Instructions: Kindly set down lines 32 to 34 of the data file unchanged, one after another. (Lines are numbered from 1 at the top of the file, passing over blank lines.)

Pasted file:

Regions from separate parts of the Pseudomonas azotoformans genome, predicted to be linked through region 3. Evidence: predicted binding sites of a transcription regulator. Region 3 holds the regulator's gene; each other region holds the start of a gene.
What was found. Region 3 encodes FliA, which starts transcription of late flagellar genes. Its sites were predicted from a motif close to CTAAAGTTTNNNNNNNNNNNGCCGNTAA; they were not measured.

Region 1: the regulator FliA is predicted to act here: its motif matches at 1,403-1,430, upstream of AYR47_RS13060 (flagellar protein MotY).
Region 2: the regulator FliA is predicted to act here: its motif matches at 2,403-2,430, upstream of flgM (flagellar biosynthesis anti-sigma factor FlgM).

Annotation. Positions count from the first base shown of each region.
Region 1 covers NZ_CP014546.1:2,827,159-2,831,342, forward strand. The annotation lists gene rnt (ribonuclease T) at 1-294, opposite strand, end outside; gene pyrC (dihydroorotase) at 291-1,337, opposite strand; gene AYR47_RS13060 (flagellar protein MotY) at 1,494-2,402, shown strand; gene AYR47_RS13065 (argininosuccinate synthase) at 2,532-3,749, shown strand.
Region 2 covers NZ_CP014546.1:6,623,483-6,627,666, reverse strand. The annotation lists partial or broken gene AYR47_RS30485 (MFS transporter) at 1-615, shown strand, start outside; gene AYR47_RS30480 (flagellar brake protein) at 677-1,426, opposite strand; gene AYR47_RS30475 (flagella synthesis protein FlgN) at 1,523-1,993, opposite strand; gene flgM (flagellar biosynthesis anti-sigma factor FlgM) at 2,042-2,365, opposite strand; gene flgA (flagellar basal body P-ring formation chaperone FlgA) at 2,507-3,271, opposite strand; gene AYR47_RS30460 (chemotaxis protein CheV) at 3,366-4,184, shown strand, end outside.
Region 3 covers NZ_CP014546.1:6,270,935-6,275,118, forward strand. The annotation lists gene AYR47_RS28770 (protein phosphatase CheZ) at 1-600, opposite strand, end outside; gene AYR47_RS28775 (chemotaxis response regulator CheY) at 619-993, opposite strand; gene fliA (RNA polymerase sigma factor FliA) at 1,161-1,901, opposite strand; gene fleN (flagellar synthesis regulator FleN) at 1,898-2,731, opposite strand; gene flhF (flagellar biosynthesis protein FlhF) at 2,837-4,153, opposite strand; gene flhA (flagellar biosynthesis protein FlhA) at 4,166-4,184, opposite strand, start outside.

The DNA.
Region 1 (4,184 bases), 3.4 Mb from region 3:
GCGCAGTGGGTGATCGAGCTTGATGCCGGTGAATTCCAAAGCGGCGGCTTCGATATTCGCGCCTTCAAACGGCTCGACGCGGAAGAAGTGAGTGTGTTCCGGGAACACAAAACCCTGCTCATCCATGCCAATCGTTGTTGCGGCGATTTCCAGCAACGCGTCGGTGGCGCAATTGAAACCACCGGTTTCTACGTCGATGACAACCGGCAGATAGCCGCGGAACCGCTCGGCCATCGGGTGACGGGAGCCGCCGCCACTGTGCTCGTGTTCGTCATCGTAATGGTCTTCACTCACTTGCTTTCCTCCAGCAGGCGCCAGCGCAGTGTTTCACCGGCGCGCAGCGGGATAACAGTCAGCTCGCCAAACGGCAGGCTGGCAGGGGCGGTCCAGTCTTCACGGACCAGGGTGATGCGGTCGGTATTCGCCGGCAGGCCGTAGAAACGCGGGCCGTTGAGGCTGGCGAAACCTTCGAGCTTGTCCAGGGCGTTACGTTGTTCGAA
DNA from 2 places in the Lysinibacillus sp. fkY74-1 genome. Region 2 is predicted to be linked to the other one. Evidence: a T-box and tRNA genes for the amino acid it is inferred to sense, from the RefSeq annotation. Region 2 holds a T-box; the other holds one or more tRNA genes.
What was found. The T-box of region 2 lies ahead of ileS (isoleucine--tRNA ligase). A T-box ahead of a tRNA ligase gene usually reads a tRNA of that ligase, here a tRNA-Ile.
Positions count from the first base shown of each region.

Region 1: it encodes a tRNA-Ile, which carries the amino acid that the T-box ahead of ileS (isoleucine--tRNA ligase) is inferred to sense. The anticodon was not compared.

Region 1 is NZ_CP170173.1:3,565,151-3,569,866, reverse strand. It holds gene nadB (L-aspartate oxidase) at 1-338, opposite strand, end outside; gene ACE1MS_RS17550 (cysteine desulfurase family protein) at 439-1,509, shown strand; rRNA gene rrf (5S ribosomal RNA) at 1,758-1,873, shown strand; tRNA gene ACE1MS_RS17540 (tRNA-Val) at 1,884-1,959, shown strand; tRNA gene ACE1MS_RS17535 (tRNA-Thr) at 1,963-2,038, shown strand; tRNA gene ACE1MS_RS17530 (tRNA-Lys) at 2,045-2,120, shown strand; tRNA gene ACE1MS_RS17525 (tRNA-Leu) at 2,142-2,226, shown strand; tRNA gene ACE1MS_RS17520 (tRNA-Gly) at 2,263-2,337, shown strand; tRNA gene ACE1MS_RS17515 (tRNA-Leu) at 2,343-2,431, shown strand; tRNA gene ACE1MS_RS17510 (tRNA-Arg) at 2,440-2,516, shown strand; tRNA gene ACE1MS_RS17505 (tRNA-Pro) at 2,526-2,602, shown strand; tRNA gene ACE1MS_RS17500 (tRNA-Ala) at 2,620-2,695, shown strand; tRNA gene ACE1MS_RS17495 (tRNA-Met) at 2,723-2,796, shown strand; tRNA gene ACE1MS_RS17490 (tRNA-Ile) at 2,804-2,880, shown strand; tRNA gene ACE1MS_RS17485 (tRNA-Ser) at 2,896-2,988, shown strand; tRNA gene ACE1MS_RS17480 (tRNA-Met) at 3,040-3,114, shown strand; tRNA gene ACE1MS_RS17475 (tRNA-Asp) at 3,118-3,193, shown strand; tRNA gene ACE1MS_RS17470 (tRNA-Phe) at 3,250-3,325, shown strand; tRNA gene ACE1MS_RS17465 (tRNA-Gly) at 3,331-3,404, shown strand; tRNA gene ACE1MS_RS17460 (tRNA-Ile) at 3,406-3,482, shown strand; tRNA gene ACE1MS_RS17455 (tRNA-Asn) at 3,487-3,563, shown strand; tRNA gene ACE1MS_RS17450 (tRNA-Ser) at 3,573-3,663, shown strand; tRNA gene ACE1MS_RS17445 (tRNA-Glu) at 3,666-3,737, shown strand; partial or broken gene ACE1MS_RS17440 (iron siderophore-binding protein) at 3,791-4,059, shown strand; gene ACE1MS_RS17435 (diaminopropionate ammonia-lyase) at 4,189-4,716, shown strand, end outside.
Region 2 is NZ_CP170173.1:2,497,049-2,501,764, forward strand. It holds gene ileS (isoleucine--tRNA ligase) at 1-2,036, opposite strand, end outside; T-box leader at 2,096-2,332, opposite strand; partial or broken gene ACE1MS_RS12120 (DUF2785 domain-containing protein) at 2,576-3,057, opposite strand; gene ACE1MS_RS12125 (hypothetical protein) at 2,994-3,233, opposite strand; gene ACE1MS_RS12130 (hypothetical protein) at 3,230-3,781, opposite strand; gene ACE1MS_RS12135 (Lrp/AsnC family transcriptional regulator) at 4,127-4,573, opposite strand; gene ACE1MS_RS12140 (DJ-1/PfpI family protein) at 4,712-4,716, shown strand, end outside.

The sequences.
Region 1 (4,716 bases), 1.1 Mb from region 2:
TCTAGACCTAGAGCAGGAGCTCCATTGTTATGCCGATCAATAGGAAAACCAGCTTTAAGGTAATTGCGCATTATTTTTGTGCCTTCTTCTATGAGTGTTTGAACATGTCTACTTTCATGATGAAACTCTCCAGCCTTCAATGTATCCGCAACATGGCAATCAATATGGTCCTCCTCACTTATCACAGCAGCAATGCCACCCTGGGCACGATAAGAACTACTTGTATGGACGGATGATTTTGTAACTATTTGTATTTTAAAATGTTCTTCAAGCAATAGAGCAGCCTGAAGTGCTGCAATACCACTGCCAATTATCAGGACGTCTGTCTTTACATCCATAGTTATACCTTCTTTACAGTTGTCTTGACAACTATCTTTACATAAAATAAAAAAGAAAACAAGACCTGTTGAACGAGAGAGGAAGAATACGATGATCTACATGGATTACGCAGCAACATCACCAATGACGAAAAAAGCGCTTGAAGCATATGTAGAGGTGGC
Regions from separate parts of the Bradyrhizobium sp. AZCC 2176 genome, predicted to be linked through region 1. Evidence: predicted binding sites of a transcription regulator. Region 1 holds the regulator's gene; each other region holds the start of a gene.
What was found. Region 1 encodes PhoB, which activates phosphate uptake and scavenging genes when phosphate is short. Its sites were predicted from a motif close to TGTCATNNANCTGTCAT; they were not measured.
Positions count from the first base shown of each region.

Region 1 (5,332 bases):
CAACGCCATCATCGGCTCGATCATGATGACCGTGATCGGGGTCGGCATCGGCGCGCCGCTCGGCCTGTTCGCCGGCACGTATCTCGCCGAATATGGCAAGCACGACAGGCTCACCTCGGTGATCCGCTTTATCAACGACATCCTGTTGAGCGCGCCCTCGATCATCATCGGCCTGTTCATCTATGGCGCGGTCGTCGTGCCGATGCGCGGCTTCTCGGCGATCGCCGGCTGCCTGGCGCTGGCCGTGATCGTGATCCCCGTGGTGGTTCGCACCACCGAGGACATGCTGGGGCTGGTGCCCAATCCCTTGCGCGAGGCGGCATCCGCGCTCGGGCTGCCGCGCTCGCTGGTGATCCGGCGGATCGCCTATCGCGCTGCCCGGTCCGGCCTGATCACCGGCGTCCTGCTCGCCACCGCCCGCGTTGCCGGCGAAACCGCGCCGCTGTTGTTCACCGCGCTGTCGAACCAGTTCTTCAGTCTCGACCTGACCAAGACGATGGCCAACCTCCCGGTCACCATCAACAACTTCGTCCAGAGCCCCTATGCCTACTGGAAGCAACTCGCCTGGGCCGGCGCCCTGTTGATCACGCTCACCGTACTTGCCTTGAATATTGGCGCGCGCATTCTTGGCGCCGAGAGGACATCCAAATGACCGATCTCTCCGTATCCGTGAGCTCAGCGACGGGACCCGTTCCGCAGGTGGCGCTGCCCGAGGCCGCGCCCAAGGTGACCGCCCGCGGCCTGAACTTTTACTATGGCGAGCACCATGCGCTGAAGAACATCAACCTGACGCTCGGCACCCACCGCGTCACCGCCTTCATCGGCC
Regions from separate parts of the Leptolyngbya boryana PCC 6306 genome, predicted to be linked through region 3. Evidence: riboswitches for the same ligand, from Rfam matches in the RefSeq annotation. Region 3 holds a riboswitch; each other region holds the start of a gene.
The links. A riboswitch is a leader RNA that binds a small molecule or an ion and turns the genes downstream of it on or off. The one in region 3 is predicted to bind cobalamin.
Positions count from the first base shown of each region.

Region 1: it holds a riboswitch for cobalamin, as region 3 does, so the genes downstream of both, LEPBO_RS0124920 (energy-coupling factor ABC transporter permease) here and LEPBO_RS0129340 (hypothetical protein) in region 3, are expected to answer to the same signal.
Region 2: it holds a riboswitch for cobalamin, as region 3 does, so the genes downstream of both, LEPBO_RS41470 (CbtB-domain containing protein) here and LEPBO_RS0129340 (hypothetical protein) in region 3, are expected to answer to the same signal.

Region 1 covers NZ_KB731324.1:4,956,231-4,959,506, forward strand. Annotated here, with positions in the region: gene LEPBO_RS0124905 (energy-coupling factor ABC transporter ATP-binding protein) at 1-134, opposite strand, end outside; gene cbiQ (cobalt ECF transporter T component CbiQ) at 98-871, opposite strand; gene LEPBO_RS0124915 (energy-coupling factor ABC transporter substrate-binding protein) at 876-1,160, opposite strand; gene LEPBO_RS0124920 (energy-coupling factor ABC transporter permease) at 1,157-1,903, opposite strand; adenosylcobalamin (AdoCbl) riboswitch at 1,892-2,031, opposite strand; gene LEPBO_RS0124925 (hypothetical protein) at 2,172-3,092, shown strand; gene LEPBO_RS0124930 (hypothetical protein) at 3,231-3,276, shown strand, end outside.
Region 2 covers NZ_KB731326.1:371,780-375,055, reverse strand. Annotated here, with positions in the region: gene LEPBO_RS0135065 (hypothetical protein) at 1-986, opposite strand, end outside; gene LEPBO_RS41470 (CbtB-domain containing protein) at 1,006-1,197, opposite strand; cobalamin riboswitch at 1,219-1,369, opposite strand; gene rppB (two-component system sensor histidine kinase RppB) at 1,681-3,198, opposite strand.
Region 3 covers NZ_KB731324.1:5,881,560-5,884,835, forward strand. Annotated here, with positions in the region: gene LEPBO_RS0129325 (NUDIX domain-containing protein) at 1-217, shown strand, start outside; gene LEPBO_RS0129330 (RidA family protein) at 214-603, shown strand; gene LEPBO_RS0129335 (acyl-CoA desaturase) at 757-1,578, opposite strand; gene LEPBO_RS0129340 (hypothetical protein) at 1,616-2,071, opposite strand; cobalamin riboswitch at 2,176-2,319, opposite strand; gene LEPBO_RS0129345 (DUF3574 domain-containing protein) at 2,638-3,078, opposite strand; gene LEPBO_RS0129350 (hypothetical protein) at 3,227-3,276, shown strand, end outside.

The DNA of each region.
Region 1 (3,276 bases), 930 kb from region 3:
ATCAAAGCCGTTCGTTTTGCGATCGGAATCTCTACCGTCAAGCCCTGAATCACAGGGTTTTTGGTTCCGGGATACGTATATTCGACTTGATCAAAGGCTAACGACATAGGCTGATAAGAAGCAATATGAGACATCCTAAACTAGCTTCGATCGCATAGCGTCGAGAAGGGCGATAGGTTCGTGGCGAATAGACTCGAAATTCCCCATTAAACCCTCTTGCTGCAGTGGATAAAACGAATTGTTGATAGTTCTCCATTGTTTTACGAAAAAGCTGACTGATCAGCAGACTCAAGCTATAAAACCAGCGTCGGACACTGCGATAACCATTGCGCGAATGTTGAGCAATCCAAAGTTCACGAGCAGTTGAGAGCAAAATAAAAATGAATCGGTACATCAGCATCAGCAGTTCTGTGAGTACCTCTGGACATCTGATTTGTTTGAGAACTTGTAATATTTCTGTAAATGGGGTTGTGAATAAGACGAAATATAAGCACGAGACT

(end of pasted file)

Region 2 covers NZ_KB731326.1:371,780-375,055, reverse strand. Annotated here, with positions in the region: gene LEPBO_RS0135065 (hypothetical protein) at 1-986, opposite strand, end outside; gene LEPBO_RS41470 (CbtB-domain containing protein) at 1,006-1,197, opposite strand; cobalamin riboswitch at 1,219-1,369, opposite strand; gene rppB (two-component system sensor histidine kinase RppB) at 1,681-3,198, opposite strand.
Region 3 covers NZ_KB731324.1:5,881,560-5,884,835, forward strand. Annotated here, with positions in the region: gene LEPBO_RS0129325 (NUDIX domain-containing protein) at 1-217, shown strand, start outside; gene LEPBO_RS0129330 (RidA family protein) at 214-603, shown strand; gene LEPBO_RS0129335 (acyl-CoA desaturase) at 757-1,578, opposite strand; gene LEPBO_RS0129340 (hypothetical protein) at 1,616-2,071, opposite strand; cobalamin riboswitch at 2,176-2,319, opposite strand; gene LEPBO_RS0129345 (DUF3574 domain-containing protein) at 2,638-3,078, opposite strand; gene LEPBO_RS0129350 (hypothetical protein) at 3,227-3,276, shown strand, end outside.

The DNA of each region.